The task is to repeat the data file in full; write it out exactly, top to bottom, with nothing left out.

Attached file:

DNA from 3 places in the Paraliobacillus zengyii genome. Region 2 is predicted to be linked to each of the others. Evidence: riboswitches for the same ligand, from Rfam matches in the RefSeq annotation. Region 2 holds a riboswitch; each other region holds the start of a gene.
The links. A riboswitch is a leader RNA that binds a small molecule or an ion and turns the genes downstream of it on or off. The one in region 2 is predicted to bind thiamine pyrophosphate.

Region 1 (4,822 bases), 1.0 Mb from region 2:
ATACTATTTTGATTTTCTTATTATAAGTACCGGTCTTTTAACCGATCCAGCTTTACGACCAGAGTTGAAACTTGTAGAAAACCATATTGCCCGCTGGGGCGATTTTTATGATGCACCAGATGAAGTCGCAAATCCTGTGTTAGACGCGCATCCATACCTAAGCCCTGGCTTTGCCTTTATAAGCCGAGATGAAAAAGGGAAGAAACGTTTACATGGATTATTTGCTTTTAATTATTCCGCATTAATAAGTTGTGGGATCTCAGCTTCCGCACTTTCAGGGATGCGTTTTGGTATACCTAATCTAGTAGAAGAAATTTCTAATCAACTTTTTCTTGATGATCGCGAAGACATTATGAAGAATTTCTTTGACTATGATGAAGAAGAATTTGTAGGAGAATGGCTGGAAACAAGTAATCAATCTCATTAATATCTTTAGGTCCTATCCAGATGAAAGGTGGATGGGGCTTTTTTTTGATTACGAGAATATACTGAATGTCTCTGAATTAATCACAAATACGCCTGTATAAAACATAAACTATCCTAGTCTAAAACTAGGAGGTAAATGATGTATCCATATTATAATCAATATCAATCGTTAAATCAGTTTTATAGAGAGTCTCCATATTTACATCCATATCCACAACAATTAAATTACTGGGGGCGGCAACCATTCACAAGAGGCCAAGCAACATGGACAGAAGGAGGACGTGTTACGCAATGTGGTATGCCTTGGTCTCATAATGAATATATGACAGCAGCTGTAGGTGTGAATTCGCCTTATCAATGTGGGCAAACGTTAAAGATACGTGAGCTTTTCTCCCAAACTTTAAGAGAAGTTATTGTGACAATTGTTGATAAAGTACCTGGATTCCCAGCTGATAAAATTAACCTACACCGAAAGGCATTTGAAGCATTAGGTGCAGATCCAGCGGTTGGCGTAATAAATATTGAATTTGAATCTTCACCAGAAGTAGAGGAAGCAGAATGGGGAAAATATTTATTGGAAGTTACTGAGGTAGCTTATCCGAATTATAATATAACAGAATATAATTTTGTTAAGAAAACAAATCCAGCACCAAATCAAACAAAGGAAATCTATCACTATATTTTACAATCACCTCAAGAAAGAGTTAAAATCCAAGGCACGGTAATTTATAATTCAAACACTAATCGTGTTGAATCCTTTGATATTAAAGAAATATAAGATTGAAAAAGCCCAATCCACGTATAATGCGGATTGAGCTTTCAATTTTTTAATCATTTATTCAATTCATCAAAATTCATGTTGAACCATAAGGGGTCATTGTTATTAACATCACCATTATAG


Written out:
DNA from 3 places in the Paraliobacillus zengyii genome. Region 2 is predicted to be linked to each of the others. Evidence: riboswitches for the same ligand, from Rfam matches in the RefSeq annotation. Region 2 holds a riboswitch; each other region holds the start of a gene.
The links. A riboswitch is a leader RNA that binds a small molecule or an ion and turns the genes downstream of it on or off. The one in region 2 is predicted to bind thiamine pyrophosphate.

Region 1 (4,822 bases), 1.0 Mb from region 2:
ATACTATTTTGATTTTCTTATTATAAGTACCGGTCTTTTAACCGATCCAGCTTTACGACCAGAGTTGAAACTTGTAGAAAACCATATTGCCCGCTGGGGCGATTTTTATGATGCACCAGATGAAGTCGCAAATCCTGTGTTAGACGCGCATCCATACCTAAGCCCTGGCTTTGCCTTTATAAGCCGAGATGAAAAAGGGAAGAAACGTTTACATGGATTATTTGCTTTTAATTATTCCGCATTAATAAGTTGTGGGATCTCAGCTTCCGCACTTTCAGGGATGCGTTTTGGTATACCTAATCTAGTAGAAGAAATTTCTAATCAACTTTTTCTTGATGATCGCGAAGACATTATGAAGAATTTCTTTGACTATGATGAAGAAGAATTTGTAGGAGAATGGCTGGAAACAAGTAATCAATCTCATTAATATCTTTAGGTCCTATCCAGATGAAAGGTGGATGGGGCTTTTTTTTGATTACGAGAATATACTGAATGTCTCTGAATTAATCACAAATACGCCTGTATAAAACATAAACTATCCTAGTCTAAAACTAGGAGGTAAATGATGTATCCATATTATAATCAATATCAATCGTTAAATCAGTTTTATAGAGAGTCTCCATATTTACATCCATATCCACAACAATTAAATTACTGGGGGCGGCAACCATTCACAAGAGGCCAAGCAACATGGACAGAAGGAGGACGTGTTACGCAATGTGGTATGCCTTGGTCTCATAATGAATATATGACAGCAGCTGTAGGTGTGAATTCGCCTTATCAATGTGGGCAAACGTTAAAGATACGTGAGCTTTTCTCCCAAACTTTAAGAGAAGTTATTGTGACAATTGTTGATAAAGTACCTGGATTCCCAGCTGATAAAATTAACCTACACCGAAAGGCATTTGAAGCATTAGGTGCAGATCCAGCGGTTGGCGTAATAAATATTGAATTTGAATCTTCACCAGAAGTAGAGGAAGCAGAATGGGGAAAATATTTATTGGAAGTTACTGAGGTAGCTTATCCGAATTATAATATAACAGAATATAATTTTGTTAAGAAAACAAATCCAGCACCAAATCAAACAAAGGAAATCTATCACTATATTTTACAATCACCTCAAGAAAGAGTTAAAATCCAAGGCACGGTAATTTATAATTCAAACACTAATCGTGTTGAATCCTTTGATATTAAAGAAATATAAGATTGAAAAAGCCCAATCCACGTATAATGCGGATTGAGCTTTCAATTTTTTAATCATTTATTCAATTCATCAAAATTCATGTTGAACCATAAGGGGTCATTGTTATTAACATCACCATTATAG